Trump 'one step closer' to federal prosecution after aides' testimony to Jan 6th committee: report
Donald Trump (Photo by Nicholas Kamm for AFP)

According to a report from the Guardian, revelations from former Donald Trump aides at the first of the six House committee hearings on the Jan 6th insurrection have given federal prosecutors a solid basis to pursue criminal charges against the former president.

On Thursday, the bi-partisan committee dropped a bombshell by announcing that multiple Republican Party lawmakers made an appeal to Trump for pardons -- and the committee has proof -- which led the Guardian's Hugo Lowell to write that any hope that they may have had that they didn't know they were doing something illegal just went down in flames.

According to his Guardian report, "The news that multiple House Republicans asked the Trump White House for pardons – an apparent consciousness of guilt – was one of three revelations portending potentially perilous legal and political moments to come for Trump and his allies, adding, "The extraordinary claim also raised the prospect that the Republican members of Congress seeking clemency believed Trump’s election fraud claims were baseless: for why would they need pardons if they really were only raising legitimate questions about the election."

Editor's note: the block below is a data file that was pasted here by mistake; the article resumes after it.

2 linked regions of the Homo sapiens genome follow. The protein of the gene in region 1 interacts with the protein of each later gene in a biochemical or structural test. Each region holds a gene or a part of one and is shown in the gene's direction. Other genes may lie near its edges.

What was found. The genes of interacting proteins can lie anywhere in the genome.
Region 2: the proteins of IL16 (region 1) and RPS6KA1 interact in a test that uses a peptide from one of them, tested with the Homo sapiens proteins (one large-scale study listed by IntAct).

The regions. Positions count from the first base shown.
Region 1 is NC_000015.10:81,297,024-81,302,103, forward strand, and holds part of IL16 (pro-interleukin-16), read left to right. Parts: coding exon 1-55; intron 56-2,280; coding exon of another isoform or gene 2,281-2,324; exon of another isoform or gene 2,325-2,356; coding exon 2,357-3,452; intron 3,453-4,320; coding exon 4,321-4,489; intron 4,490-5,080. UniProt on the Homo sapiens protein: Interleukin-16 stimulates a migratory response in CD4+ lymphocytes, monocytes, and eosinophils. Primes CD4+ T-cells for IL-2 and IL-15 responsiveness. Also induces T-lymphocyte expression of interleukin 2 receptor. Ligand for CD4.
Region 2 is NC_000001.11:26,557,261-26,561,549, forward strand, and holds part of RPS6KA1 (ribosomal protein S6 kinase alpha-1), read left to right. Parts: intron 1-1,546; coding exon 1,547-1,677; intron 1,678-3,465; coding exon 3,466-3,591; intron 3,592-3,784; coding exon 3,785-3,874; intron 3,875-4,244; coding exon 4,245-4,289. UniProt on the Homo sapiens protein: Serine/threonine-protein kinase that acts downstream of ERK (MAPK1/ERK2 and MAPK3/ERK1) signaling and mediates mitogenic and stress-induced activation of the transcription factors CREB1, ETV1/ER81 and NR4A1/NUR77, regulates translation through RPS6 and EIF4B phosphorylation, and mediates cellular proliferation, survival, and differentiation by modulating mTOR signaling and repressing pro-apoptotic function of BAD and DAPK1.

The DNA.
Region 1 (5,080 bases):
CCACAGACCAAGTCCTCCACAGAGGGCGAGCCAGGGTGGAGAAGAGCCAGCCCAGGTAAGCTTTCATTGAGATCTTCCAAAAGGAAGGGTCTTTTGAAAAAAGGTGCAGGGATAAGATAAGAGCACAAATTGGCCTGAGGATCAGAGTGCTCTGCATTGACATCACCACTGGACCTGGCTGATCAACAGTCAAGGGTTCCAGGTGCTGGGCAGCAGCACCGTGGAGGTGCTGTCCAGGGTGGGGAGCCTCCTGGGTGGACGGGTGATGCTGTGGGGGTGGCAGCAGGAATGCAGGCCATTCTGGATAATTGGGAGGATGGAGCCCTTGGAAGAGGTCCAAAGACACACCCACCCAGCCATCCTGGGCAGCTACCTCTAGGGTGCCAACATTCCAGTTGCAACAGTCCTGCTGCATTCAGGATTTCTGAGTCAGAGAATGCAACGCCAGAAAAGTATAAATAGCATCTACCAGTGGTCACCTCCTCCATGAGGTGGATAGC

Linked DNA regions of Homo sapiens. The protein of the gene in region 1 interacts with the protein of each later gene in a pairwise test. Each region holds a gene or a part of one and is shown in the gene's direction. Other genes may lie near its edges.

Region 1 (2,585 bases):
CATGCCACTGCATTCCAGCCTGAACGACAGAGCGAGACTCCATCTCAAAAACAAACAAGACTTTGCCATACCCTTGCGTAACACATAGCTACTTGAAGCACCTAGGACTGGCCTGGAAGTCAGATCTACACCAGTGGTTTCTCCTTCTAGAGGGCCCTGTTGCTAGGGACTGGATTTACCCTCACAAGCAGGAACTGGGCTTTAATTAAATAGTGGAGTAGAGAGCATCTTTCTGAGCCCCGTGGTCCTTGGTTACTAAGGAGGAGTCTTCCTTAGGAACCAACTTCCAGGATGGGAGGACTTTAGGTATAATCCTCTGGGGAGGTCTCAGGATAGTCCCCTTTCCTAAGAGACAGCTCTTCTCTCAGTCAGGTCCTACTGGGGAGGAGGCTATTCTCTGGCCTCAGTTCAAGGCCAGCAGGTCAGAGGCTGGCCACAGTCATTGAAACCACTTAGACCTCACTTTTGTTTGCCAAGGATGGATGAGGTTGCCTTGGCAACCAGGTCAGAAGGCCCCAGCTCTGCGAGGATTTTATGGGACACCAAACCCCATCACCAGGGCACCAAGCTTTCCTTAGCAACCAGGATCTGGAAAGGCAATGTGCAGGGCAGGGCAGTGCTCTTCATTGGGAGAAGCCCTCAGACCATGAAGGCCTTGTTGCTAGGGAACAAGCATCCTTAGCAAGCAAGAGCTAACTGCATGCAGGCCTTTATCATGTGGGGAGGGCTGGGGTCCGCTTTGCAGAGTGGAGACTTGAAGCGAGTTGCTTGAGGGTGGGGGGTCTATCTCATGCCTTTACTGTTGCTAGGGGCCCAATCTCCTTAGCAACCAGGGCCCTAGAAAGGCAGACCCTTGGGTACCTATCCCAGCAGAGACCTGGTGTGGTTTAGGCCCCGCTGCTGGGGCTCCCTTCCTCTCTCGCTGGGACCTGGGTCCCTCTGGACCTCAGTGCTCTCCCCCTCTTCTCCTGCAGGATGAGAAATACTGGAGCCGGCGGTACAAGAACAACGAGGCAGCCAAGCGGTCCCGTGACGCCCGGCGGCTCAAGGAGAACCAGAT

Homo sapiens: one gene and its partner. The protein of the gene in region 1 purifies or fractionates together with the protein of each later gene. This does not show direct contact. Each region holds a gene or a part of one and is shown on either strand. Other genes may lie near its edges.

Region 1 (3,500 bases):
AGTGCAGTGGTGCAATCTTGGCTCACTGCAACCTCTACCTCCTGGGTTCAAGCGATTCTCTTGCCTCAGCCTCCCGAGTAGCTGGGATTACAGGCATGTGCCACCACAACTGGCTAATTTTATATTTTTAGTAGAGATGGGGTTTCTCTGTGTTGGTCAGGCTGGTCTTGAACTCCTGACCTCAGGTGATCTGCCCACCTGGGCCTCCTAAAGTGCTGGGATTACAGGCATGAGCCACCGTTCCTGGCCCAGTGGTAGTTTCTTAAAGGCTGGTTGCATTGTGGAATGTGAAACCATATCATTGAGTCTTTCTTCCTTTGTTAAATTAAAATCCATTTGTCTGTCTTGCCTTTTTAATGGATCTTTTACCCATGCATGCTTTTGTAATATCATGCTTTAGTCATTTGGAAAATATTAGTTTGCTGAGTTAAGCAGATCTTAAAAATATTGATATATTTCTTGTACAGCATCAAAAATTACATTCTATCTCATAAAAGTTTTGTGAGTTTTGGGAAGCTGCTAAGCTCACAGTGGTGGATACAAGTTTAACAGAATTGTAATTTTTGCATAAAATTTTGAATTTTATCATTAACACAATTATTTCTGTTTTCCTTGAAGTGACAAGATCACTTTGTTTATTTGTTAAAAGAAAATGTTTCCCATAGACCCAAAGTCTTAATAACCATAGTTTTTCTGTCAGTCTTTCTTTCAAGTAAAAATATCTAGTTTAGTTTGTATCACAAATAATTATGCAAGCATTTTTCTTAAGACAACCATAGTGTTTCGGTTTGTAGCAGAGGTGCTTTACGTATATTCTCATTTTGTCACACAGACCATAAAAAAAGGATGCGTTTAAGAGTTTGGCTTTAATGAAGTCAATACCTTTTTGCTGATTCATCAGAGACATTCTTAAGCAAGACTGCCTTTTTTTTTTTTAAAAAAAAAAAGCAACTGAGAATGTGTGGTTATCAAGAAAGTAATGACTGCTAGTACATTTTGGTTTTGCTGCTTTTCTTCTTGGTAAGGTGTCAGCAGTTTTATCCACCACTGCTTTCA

As Rep. Jamie Raskin (D-MD) explained, "It’s hard to find a more explicit statement of consciousness of guilt than looking for a pardon for actions you’ve just taken, assisting in a plan to overthrow the results of a presidential election.”

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Add to that, clips of former Trump aides admitting that it was common knowledge in Trump's White House that the 2020 presidential election was not stolen -- and that Trump had been told that repeatedly -- make it more likely that the Department of Justice has a growing case against Trump.

"The admissions by some of Trump’s top aides are important since they could put federal prosecutors one step closer to being able to charge Trump with obstructing an official proceeding or defrauding the United States on the basis of election fraud claims he knew were false," Lowell wrote before citing former U.S. Attorney Joyce Vance wrote that "the panel appears to be trying to make is the legal doctrine of 'willful blindness.'"

The report adds, "The potential case against Trump might take the form that he could not use, as his defense against charges he violated the law to stop Biden’s certification on January 6, that he believed there was election fraud, when he had been credibly notified it was 'bullshit'" as it was characterized by former attorney general Bill Barr.

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